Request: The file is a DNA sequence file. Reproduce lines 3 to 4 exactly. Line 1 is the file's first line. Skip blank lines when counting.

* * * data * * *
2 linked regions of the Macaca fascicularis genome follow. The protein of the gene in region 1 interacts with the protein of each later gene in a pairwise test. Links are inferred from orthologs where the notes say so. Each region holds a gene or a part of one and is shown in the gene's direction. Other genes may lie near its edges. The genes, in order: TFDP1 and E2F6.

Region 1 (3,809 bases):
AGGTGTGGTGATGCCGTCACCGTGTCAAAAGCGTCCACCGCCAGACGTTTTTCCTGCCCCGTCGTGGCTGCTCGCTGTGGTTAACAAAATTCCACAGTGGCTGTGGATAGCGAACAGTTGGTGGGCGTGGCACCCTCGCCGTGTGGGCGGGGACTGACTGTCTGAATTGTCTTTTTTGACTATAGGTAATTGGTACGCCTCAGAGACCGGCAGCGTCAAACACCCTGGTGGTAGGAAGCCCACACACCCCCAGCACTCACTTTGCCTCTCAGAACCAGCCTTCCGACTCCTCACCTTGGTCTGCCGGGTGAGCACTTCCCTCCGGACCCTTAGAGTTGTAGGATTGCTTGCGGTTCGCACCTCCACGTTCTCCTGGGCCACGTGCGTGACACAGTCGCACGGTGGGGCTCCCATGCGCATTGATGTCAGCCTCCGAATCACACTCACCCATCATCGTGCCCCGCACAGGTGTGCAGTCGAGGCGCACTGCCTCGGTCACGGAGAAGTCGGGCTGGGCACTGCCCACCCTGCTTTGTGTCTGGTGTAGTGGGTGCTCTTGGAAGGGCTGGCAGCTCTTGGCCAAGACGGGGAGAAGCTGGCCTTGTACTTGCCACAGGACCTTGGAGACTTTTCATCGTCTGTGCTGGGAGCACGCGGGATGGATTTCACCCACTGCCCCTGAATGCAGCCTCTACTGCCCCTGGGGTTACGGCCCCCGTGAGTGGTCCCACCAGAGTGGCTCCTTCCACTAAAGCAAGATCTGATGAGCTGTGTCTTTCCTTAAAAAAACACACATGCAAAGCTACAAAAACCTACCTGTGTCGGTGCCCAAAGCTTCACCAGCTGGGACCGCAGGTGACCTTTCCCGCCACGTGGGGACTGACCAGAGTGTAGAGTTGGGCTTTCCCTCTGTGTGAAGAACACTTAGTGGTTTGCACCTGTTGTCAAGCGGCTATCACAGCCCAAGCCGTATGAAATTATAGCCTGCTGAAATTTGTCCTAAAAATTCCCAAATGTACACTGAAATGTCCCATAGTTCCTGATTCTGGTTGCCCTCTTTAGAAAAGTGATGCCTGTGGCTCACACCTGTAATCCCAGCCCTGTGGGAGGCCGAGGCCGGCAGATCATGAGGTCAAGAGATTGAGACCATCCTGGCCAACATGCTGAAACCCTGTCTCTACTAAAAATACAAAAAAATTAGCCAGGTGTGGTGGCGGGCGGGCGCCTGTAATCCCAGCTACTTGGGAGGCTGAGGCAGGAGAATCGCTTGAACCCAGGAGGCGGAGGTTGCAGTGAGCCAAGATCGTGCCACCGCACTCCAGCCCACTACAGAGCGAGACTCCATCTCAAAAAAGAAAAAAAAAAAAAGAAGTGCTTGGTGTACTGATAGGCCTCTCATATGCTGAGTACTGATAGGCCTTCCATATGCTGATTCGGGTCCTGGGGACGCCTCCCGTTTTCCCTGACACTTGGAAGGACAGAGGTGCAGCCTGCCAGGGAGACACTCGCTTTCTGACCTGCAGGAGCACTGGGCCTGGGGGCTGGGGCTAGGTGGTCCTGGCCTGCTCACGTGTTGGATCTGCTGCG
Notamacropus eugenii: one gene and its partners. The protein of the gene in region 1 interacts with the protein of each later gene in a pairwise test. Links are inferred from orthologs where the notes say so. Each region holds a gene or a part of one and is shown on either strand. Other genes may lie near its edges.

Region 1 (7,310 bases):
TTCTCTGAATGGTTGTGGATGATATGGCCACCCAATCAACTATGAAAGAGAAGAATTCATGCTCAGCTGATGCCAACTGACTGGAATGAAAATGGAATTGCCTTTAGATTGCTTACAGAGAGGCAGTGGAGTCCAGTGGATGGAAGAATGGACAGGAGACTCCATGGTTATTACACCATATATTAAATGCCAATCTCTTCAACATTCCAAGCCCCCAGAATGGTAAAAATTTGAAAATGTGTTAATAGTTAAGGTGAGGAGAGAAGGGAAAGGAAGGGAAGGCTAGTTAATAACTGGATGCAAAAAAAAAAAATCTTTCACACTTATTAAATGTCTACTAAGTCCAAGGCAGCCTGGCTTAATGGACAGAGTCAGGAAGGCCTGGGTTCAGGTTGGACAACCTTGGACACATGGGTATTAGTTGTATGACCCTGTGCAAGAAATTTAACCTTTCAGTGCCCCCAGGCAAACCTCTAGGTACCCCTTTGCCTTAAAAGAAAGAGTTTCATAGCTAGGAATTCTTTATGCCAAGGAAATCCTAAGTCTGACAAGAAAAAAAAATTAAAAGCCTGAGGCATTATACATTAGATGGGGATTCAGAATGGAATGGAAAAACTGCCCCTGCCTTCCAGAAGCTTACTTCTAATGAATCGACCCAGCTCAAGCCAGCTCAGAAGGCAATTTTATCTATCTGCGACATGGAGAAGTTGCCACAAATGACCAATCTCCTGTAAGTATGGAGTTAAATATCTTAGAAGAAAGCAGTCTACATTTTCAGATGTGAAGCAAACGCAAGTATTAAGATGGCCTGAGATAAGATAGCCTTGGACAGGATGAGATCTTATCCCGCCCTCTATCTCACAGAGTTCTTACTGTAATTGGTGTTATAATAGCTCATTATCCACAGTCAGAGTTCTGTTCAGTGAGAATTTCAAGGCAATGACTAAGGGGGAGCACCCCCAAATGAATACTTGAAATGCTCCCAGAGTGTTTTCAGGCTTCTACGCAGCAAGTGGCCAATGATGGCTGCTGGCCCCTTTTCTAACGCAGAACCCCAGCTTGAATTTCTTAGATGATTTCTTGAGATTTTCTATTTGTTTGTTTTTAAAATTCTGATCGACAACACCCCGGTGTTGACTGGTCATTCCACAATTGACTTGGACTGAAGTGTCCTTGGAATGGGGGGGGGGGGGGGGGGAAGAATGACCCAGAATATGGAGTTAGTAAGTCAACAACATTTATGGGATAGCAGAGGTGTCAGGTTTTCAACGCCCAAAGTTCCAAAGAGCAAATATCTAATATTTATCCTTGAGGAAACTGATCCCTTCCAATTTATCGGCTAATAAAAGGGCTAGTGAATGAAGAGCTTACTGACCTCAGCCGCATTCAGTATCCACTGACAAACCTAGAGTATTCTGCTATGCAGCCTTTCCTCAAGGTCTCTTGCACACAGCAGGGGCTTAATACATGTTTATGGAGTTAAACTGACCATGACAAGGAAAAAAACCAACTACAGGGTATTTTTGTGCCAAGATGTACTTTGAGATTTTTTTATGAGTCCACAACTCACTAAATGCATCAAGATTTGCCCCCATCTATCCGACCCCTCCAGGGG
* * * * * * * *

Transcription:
AGGTGTGGTGATGCCGTCACCGTGTCAAAAGCGTCCACCGCCAGACGTTTTTCCTGCCCCGTCGTGGCTGCTCGCTGTGGTTAACAAAATTCCACAGTGGCTGTGGATAGCGAACAGTTGGTGGGCGTGGCACCCTCGCCGTGTGGGCGGGGACTGACTGTCTGAATTGTCTTTTTTGACTATAGGTAATTGGTACGCCTCAGAGACCGGCAGCGTCAAACACCCTGGTGGTAGGAAGCCCACACACCCCCAGCACTCACTTTGCCTCTCAGAACCAGCCTTCCGACTCCTCACCTTGGTCTGCCGGGTGAGCACTTCCCTCCGGACCCTTAGAGTTGTAGGATTGCTTGCGGTTCGCACCTCCACGTTCTCCTGGGCCACGTGCGTGACACAGTCGCACGGTGGGGCTCCCATGCGCATTGATGTCAGCCTCCGAATCACACTCACCCATCATCGTGCCCCGCACAGGTGTGCAGTCGAGGCGCACTGCCTCGGTCACGGAGAAGTCGGGCTGGGCACTGCCCACCCTGCTTTGTGTCTGGTGTAGTGGGTGCTCTTGGAAGGGCTGGCAGCTCTTGGCCAAGACGGGGAGAAGCTGGCCTTGTACTTGCCACAGGACCTTGGAGACTTTTCATCGTCTGTGCTGGGAGCACGCGGGATGGATTTCACCCACTGCCCCTGAATGCAGCCTCTACTGCCCCTGGGGTTACGGCCCCCGTGAGTGGTCCCACCAGAGTGGCTCCTTCCACTAAAGCAAGATCTGATGAGCTGTGTCTTTCCTTAAAAAAACACACATGCAAAGCTACAAAAACCTACCTGTGTCGGTGCCCAAAGCTTCACCAGCTGGGACCGCAGGTGACCTTTCCCGCCACGTGGGGACTGACCAGAGTGTAGAGTTGGGCTTTCCCTCTGTGTGAAGAACACTTAGTGGTTTGCACCTGTTGTCAAGCGGCTATCACAGCCCAAGCCGTATGAAATTATAGCCTGCTGAAATTTGTCCTAAAAATTCCCAAATGTACACTGAAATGTCCCATAGTTCCTGATTCTGGTTGCCCTCTTTAGAAAAGTGATGCCTGTGGCTCACACCTGTAATCCCAGCCCTGTGGGAGGCCGAGGCCGGCAGATCATGAGGTCAAGAGATTGAGACCATCCTGGCCAACATGCTGAAACCCTGTCTCTACTAAAAATACAAAAAAATTAGCCAGGTGTGGTGGCGGGCGGGCGCCTGTAATCCCAGCTACTTGGGAGGCTGAGGCAGGAGAATCGCTTGAACCCAGGAGGCGGAGGTTGCAGTGAGCCAAGATCGTGCCACCGCACTCCAGCCCACTACAGAGCGAGACTCCATCTCAAAAAAGAAAAAAAAAAAAAGAAGTGCTTGGTGTACTGATAGGCCTCTCATATGCTGAGTACTGATAGGCCTTCCATATGCTGATTCGGGTCCTGGGGACGCCTCCCGTTTTCCCTGACACTTGGAAGGACAGAGGTGCAGCCTGCCAGGGAGACACTCGCTTTCTGACCTGCAGGAGCACTGGGCCTGGGGGCTGGGGCTAGGTGGTCCTGGCCTGCTCACGTGTTGGATCTGCTGCG
Notamacropus eugenii: one gene and its partners. The protein of the gene in region 1 interacts with the protein of each later gene in a pairwise test. Links are inferred from orthologs where the notes say so. Each region holds a gene or a part of one and is shown on either strand. Other genes may lie near its edges.